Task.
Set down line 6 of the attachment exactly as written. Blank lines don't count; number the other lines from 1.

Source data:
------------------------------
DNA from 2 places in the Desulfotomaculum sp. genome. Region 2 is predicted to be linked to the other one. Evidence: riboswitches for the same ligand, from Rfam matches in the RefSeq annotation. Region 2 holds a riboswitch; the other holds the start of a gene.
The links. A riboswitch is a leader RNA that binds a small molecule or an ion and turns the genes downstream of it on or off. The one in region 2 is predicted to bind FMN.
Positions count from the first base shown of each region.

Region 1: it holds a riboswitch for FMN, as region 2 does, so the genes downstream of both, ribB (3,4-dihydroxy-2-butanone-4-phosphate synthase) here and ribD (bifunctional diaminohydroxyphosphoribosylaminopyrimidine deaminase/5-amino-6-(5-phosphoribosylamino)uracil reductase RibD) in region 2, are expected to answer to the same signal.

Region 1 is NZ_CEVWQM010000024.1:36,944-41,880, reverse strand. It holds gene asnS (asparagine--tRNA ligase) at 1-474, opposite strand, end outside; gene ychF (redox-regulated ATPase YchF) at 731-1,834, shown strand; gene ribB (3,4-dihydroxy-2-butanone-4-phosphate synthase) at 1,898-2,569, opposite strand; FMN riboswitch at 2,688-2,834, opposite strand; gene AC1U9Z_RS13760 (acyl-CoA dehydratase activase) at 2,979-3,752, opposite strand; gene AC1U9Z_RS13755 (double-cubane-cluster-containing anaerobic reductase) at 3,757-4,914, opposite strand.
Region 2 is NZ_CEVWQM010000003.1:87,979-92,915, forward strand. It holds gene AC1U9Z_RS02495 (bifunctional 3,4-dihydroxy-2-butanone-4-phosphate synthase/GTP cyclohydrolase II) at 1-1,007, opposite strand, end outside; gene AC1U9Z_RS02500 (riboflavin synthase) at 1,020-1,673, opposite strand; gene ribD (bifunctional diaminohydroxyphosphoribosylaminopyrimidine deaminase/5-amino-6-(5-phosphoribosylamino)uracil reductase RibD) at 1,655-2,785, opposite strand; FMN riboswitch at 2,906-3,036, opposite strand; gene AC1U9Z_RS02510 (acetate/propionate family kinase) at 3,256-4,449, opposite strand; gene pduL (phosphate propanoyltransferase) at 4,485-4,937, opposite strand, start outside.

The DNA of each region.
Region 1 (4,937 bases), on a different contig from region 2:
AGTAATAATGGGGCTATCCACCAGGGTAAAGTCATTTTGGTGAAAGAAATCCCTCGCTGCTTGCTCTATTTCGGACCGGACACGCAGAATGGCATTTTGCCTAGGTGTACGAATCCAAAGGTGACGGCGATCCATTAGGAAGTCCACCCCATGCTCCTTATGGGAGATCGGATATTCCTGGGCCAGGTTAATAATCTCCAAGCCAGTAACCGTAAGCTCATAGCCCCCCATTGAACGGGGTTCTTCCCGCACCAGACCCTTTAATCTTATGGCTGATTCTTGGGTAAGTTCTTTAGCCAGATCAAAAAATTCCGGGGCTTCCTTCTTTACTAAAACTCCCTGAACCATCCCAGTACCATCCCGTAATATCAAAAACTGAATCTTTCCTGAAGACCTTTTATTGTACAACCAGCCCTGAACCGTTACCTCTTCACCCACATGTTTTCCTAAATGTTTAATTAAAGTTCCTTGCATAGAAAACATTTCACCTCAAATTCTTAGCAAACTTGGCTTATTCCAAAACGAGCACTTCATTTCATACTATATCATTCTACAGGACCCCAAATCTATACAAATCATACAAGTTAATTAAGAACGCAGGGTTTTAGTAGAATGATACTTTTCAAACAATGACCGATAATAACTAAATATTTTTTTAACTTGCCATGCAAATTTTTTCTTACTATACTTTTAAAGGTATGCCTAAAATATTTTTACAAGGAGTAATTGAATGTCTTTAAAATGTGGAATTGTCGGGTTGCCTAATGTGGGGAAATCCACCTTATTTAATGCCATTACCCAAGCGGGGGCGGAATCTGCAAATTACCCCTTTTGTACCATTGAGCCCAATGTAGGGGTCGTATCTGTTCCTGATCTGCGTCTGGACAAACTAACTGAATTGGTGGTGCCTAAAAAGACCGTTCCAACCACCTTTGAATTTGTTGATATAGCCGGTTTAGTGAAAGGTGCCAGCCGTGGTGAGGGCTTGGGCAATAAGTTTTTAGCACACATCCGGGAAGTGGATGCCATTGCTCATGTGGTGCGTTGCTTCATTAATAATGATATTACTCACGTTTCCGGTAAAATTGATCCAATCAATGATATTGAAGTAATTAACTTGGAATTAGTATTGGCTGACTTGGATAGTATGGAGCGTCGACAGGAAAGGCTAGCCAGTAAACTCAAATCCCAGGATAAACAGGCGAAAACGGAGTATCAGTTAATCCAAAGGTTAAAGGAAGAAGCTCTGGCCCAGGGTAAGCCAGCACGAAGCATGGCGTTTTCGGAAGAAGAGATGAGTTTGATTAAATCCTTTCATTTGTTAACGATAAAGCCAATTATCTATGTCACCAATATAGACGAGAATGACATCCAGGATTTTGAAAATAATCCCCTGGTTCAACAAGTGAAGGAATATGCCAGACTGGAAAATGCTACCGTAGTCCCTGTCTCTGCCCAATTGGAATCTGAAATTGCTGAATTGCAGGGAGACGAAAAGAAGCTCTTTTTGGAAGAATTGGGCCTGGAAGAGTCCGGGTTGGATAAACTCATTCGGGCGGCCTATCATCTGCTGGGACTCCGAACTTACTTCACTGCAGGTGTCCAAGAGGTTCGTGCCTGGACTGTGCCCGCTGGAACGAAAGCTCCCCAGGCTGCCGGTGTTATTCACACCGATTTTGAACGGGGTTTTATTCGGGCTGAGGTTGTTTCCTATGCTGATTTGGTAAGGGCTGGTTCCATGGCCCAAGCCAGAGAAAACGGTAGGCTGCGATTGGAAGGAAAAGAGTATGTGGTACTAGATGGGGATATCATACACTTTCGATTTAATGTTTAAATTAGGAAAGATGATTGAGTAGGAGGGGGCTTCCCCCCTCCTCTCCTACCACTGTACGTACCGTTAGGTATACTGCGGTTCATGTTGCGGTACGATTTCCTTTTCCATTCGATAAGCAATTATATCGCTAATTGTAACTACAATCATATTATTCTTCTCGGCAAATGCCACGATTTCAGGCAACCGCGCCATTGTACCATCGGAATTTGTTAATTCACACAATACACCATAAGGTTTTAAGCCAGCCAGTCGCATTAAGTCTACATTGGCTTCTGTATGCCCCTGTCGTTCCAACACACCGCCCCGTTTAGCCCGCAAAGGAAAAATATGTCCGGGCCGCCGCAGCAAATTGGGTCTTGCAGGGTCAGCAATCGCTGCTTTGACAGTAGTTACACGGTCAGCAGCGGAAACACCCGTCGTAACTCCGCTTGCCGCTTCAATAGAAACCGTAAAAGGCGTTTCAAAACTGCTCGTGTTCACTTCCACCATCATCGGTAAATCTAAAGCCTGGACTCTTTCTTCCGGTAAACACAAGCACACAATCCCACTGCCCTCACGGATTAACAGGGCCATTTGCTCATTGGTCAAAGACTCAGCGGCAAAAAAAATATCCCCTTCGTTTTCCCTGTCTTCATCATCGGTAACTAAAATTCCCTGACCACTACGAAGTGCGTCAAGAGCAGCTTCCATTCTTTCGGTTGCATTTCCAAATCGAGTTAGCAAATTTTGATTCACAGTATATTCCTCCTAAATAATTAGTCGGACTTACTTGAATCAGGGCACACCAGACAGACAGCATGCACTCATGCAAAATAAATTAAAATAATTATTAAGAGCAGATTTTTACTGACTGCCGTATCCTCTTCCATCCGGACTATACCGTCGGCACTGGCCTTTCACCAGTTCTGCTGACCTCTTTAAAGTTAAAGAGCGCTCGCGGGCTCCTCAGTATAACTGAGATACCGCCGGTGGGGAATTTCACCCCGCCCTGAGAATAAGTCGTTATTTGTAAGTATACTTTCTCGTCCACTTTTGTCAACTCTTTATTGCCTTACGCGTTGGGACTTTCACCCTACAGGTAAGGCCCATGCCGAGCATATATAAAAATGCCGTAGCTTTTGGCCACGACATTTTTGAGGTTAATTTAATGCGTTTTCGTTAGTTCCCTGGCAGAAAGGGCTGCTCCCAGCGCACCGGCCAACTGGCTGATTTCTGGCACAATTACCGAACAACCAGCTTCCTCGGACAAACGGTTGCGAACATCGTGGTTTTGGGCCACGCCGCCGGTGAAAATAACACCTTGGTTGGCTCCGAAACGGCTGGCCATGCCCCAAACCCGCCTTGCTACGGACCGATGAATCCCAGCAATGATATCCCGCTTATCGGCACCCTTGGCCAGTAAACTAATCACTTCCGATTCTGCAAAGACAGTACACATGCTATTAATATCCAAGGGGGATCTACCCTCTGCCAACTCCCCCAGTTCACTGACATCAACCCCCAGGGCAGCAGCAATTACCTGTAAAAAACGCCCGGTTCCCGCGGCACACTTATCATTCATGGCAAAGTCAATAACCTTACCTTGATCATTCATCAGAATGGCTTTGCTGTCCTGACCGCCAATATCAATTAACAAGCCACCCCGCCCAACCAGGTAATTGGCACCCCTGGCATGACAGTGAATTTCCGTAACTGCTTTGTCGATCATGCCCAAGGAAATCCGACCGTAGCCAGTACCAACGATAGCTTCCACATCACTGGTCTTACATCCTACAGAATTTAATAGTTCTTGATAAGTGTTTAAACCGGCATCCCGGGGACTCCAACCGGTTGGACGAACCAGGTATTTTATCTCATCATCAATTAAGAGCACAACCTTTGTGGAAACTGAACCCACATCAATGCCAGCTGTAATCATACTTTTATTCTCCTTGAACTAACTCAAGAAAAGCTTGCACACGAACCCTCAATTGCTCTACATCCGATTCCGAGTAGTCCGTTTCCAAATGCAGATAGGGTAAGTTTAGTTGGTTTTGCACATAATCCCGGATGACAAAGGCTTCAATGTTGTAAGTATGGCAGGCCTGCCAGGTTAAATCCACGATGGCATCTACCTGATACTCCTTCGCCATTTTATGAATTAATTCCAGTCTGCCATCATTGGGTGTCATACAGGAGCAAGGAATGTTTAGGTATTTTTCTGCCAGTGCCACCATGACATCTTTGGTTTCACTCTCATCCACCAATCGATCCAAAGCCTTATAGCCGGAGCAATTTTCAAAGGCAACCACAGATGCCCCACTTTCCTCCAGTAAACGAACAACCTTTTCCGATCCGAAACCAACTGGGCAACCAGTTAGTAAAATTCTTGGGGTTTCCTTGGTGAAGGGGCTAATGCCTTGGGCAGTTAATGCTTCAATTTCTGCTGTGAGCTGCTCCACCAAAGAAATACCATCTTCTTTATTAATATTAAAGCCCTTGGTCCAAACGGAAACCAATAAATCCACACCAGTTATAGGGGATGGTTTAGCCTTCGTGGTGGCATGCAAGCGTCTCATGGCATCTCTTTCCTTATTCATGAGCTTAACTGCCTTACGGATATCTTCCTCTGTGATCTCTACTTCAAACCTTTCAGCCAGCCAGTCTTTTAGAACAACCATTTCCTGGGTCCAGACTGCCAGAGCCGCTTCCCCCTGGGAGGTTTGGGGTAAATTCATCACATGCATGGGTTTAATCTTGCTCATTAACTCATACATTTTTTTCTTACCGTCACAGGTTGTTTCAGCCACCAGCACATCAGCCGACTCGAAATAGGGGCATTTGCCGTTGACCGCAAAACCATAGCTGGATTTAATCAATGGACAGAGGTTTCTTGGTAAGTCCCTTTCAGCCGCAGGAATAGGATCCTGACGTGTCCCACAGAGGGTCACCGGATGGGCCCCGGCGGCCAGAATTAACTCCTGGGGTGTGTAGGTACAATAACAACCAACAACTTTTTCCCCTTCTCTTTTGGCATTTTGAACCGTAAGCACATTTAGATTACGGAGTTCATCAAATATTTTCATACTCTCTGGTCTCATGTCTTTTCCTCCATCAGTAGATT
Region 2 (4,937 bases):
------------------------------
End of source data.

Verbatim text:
Region 2 is NZ_CEVWQM010000003.1:87,979-92,915, forward strand. It holds gene AC1U9Z_RS02495 (bifunctional 3,4-dihydroxy-2-butanone-4-phosphate synthase/GTP cyclohydrolase II) at 1-1,007, opposite strand, end outside; gene AC1U9Z_RS02500 (riboflavin synthase) at 1,020-1,673, opposite strand; gene ribD (bifunctional diaminohydroxyphosphoribosylaminopyrimidine deaminase/5-amino-6-(5-phosphoribosylamino)uracil reductase RibD) at 1,655-2,785, opposite strand; FMN riboswitch at 2,906-3,036, opposite strand; gene AC1U9Z_RS02510 (acetate/propionate family kinase) at 3,256-4,449, opposite strand; gene pduL (phosphate propanoyltransferase) at 4,485-4,937, opposite strand, start outside.